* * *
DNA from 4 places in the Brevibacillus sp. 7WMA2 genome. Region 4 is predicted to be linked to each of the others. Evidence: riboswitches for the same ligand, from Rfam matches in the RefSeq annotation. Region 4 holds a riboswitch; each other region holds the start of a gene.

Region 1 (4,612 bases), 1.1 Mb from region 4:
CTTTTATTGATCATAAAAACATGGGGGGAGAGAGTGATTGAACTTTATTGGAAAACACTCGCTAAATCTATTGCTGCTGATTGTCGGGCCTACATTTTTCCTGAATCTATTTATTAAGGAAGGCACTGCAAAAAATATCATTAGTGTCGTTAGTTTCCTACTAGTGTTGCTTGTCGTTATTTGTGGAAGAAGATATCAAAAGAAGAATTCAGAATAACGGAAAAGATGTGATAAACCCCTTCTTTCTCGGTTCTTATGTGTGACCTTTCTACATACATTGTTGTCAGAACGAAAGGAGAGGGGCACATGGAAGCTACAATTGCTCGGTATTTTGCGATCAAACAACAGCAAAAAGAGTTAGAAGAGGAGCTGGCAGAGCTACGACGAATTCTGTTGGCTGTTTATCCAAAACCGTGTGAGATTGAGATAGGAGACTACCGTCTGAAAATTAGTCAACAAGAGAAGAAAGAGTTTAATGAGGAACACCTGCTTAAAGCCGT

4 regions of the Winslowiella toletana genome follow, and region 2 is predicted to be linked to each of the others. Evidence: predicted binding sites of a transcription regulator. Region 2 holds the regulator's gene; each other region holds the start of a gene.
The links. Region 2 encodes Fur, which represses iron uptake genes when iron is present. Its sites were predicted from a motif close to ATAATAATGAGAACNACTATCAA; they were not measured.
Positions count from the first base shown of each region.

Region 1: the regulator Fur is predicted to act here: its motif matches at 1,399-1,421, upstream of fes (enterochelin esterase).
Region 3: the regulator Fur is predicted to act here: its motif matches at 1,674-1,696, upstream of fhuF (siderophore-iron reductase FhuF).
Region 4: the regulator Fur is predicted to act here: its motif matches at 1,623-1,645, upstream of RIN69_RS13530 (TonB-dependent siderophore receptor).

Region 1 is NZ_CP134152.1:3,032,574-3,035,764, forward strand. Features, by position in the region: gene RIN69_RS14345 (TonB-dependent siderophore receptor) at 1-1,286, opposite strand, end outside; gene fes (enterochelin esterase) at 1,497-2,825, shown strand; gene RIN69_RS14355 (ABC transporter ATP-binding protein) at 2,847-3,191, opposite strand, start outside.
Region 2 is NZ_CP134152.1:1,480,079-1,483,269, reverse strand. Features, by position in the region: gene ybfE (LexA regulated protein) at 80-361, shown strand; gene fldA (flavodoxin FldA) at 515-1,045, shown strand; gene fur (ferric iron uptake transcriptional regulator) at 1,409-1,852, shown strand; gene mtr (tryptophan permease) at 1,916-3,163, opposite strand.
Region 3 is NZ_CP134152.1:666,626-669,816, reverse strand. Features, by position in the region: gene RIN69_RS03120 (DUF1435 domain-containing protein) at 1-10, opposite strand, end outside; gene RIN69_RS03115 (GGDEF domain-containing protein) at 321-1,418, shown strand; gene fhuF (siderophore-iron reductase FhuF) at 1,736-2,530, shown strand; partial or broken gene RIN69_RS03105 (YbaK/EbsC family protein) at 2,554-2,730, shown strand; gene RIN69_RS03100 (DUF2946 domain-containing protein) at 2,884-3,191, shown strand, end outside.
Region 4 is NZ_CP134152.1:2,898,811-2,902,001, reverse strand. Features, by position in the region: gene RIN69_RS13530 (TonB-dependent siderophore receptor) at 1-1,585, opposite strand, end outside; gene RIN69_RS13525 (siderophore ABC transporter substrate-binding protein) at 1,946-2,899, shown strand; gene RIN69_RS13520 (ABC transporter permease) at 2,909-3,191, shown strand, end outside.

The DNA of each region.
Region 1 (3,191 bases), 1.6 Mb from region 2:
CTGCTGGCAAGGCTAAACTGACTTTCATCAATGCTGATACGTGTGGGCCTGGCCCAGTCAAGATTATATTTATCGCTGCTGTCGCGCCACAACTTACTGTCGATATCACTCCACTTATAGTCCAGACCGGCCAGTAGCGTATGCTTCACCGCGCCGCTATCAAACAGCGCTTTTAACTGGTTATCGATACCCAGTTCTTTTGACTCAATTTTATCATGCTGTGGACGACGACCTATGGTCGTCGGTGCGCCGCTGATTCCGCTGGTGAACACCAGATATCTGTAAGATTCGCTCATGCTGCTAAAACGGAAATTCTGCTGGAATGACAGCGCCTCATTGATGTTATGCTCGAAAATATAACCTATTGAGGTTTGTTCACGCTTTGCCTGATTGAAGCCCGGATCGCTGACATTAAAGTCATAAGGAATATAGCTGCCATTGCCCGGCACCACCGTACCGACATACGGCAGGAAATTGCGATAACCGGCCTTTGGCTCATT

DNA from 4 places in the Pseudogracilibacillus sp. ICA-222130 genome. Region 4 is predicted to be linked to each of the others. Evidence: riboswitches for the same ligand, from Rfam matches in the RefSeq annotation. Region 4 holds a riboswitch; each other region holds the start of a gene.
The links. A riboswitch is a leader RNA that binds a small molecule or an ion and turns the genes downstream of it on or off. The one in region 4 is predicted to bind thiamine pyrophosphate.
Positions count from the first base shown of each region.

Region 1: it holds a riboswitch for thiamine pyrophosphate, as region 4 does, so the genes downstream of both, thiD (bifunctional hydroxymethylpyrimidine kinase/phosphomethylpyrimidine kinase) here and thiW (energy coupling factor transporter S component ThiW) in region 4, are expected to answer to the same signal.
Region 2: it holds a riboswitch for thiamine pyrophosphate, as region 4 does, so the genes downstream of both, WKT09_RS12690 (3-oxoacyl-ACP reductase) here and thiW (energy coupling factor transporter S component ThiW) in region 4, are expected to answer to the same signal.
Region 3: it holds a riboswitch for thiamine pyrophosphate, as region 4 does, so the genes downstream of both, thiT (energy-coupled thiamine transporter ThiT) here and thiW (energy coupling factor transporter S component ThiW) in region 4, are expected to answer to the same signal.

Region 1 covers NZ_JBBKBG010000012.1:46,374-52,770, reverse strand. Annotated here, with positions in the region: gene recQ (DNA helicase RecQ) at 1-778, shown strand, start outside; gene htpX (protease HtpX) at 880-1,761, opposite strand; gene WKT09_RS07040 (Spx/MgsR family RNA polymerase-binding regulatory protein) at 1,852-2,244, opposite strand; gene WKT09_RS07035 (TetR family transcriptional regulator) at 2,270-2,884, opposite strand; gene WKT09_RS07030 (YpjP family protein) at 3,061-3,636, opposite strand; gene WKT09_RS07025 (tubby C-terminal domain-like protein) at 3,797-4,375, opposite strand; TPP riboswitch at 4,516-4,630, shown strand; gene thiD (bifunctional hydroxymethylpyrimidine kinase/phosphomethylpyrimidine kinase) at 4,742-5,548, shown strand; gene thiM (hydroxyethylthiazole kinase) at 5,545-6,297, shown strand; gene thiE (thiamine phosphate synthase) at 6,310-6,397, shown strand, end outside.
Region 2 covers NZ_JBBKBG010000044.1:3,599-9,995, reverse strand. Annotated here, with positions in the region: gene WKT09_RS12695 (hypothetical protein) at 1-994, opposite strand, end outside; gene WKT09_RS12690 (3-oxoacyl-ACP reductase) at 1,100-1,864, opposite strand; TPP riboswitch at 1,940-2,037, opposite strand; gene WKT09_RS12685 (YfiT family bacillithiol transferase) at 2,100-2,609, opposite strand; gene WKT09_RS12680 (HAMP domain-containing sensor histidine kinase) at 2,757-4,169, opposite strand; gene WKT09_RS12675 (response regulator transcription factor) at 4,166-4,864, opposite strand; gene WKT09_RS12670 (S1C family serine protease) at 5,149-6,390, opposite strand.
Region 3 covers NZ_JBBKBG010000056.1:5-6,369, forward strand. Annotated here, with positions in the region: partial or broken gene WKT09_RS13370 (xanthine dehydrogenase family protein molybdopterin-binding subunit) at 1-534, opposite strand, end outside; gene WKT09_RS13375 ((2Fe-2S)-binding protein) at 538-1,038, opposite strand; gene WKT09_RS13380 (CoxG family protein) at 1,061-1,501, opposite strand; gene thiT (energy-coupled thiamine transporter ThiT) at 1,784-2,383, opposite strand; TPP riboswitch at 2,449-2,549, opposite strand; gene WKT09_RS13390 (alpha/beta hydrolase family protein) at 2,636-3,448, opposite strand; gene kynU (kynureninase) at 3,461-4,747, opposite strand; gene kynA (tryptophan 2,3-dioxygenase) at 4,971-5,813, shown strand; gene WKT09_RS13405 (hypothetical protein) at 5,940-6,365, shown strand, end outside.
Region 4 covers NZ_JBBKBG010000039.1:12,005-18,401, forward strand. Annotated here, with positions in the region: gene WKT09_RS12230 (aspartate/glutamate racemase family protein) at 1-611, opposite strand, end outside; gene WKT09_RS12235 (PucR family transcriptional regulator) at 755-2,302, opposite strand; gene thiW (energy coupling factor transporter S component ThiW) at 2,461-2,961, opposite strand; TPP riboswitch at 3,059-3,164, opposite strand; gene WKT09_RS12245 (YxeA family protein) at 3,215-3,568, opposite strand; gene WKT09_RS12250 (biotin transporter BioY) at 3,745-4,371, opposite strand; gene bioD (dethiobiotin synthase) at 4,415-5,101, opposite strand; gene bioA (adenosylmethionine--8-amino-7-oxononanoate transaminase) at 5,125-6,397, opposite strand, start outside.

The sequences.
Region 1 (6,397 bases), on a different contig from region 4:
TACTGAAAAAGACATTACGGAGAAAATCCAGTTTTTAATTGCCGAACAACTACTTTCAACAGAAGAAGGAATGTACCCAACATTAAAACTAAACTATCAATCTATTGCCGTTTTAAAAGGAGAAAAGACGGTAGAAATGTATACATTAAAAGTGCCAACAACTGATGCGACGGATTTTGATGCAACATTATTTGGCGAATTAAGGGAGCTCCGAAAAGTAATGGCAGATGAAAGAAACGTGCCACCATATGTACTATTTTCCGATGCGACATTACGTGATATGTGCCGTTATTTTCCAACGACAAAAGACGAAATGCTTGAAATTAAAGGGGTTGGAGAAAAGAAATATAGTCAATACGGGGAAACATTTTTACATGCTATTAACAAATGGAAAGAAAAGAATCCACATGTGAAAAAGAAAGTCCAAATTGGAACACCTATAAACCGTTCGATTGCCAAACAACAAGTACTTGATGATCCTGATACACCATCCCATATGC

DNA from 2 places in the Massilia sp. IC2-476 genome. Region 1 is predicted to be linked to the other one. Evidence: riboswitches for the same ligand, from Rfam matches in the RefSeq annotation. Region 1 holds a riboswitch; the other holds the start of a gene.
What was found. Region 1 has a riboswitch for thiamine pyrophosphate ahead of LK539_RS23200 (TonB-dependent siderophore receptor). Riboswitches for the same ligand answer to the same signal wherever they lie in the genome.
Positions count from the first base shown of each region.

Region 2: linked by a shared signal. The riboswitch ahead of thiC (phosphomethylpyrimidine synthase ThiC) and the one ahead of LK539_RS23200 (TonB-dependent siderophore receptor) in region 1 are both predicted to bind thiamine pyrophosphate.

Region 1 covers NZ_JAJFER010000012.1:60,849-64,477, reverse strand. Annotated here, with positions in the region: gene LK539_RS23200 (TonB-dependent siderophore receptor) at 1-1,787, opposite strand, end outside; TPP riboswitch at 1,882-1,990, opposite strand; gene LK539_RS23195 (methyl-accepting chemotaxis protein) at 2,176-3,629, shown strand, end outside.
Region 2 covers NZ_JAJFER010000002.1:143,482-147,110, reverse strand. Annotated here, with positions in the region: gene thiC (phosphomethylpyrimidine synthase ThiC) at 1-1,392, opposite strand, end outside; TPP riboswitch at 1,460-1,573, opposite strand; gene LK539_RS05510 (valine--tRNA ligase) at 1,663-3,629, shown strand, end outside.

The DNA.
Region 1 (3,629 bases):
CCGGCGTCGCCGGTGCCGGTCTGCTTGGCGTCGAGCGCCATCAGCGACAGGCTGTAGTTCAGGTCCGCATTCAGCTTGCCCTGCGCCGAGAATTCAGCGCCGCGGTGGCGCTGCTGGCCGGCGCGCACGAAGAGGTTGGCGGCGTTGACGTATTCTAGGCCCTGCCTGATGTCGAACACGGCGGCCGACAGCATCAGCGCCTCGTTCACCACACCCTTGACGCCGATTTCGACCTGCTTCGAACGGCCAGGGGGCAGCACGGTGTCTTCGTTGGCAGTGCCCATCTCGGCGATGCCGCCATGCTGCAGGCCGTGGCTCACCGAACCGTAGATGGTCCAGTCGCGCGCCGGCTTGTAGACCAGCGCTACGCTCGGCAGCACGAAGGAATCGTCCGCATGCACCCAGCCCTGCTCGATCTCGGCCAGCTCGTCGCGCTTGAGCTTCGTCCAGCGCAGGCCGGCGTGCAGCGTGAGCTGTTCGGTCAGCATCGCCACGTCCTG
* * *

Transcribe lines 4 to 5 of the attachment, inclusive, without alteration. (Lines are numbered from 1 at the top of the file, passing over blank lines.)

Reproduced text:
4 regions of the Winslowiella toletana genome follow, and region 2 is predicted to be linked to each of the others. Evidence: predicted binding sites of a transcription regulator. Region 2 holds the regulator's gene; each other region holds the start of a gene.
The links. Region 2 encodes Fur, which represses iron uptake genes when iron is present. Its sites were predicted from a motif close to ATAATAATGAGAACNACTATCAA; they were not measured.